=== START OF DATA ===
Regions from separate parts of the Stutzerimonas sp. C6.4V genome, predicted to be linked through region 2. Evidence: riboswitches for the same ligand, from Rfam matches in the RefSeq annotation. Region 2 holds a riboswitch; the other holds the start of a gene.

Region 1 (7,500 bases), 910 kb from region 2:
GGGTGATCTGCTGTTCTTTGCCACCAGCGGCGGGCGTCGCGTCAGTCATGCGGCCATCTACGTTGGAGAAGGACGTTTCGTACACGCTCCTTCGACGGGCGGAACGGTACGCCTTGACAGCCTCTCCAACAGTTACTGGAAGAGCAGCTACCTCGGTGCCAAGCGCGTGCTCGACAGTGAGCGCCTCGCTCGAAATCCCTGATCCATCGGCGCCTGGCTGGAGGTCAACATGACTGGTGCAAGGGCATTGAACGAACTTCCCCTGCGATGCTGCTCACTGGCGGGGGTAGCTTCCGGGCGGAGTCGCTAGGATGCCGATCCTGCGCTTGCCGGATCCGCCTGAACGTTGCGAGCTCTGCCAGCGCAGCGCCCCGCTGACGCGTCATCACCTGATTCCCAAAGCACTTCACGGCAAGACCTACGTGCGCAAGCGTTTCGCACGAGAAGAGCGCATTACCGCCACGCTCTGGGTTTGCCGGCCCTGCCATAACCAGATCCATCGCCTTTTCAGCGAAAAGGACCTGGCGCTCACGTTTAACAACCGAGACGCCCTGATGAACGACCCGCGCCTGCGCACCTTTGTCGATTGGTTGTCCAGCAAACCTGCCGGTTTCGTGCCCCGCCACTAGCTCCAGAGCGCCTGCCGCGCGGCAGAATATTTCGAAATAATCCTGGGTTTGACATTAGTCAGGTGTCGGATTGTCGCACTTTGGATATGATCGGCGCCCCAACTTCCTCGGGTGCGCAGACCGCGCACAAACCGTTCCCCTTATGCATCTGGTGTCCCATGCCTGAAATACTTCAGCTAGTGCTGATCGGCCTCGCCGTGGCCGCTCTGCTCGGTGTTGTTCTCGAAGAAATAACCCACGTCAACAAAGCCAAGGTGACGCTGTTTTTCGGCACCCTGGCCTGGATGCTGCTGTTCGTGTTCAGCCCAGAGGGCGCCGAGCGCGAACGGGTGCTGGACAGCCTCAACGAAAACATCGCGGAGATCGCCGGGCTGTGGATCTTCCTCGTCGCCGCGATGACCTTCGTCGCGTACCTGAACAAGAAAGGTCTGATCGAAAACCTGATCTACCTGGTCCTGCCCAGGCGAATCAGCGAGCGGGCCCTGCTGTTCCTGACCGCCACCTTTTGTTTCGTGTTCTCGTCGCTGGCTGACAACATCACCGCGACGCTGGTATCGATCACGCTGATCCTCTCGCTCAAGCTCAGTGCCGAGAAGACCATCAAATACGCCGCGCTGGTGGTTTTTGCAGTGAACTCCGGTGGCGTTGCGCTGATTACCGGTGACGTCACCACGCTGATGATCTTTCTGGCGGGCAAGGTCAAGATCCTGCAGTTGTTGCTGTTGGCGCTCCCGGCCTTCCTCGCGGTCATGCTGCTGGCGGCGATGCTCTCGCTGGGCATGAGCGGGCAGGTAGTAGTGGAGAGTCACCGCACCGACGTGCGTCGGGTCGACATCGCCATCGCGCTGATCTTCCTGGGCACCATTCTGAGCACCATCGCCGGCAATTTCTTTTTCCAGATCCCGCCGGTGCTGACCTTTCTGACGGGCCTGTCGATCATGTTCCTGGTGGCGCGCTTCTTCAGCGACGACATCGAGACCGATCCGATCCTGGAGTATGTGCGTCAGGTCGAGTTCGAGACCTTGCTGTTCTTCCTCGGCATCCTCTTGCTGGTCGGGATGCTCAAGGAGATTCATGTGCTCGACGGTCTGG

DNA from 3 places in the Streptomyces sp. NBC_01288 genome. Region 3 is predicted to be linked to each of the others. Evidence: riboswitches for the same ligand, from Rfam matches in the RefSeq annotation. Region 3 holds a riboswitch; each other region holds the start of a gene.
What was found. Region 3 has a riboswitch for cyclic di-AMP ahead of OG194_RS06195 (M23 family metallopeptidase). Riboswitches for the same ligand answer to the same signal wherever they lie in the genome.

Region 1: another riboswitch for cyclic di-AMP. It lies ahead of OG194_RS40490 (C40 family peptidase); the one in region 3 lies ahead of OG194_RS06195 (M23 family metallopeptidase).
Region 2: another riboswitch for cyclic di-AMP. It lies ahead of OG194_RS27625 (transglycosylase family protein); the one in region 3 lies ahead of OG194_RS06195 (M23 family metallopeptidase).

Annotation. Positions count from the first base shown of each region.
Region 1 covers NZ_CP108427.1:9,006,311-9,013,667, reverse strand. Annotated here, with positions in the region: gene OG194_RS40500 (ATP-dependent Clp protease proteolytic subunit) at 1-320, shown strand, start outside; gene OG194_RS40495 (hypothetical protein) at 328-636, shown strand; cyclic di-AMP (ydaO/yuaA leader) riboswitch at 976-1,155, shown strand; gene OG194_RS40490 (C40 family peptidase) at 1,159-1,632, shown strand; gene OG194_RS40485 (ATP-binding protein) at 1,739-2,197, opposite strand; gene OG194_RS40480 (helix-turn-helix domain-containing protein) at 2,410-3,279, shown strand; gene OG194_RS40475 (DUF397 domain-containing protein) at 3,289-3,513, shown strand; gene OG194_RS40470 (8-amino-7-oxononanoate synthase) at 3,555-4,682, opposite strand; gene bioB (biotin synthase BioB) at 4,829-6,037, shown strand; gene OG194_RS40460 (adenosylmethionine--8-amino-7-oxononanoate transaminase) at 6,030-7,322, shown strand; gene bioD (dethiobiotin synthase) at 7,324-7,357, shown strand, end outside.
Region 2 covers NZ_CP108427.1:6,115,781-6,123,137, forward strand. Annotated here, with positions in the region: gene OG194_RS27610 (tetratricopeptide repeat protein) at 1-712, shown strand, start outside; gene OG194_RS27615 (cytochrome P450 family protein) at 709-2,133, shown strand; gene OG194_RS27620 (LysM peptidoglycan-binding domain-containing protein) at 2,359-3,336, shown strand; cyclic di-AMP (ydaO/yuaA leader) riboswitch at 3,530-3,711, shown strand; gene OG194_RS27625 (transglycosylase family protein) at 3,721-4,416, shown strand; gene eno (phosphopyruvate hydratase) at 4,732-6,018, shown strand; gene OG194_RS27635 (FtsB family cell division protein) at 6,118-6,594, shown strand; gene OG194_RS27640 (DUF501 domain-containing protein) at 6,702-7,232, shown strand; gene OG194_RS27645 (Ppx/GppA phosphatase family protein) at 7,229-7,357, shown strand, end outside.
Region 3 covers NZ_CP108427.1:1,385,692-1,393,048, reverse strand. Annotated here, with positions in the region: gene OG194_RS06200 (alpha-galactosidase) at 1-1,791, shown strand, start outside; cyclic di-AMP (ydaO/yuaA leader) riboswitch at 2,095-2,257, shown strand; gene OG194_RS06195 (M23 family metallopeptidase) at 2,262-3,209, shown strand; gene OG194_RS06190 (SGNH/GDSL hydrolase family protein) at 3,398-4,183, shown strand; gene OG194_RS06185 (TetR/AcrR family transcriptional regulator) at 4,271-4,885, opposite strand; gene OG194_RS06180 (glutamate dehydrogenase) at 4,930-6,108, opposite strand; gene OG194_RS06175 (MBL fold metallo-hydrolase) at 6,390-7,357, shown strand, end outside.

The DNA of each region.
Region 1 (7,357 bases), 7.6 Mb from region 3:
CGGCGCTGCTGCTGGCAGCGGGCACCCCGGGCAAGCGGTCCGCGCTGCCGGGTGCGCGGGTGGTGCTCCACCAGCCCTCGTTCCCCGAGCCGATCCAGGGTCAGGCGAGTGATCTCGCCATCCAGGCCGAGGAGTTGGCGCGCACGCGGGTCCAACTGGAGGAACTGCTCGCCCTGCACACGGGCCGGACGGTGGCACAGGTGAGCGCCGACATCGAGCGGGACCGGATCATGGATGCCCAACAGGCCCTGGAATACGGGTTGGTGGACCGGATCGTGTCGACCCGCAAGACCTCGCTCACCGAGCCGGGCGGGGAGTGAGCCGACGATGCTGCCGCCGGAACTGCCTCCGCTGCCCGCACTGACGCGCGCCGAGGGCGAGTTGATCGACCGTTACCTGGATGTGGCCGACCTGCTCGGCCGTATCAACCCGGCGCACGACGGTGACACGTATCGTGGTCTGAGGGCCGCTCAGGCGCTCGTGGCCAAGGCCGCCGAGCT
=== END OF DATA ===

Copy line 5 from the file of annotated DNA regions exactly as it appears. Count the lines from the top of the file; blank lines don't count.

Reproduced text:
What was found. Region 3 has a riboswitch for cyclic di-AMP ahead of OG194_RS06195 (M23 family metallopeptidase). Riboswitches for the same ligand answer to the same signal wherever they lie in the genome.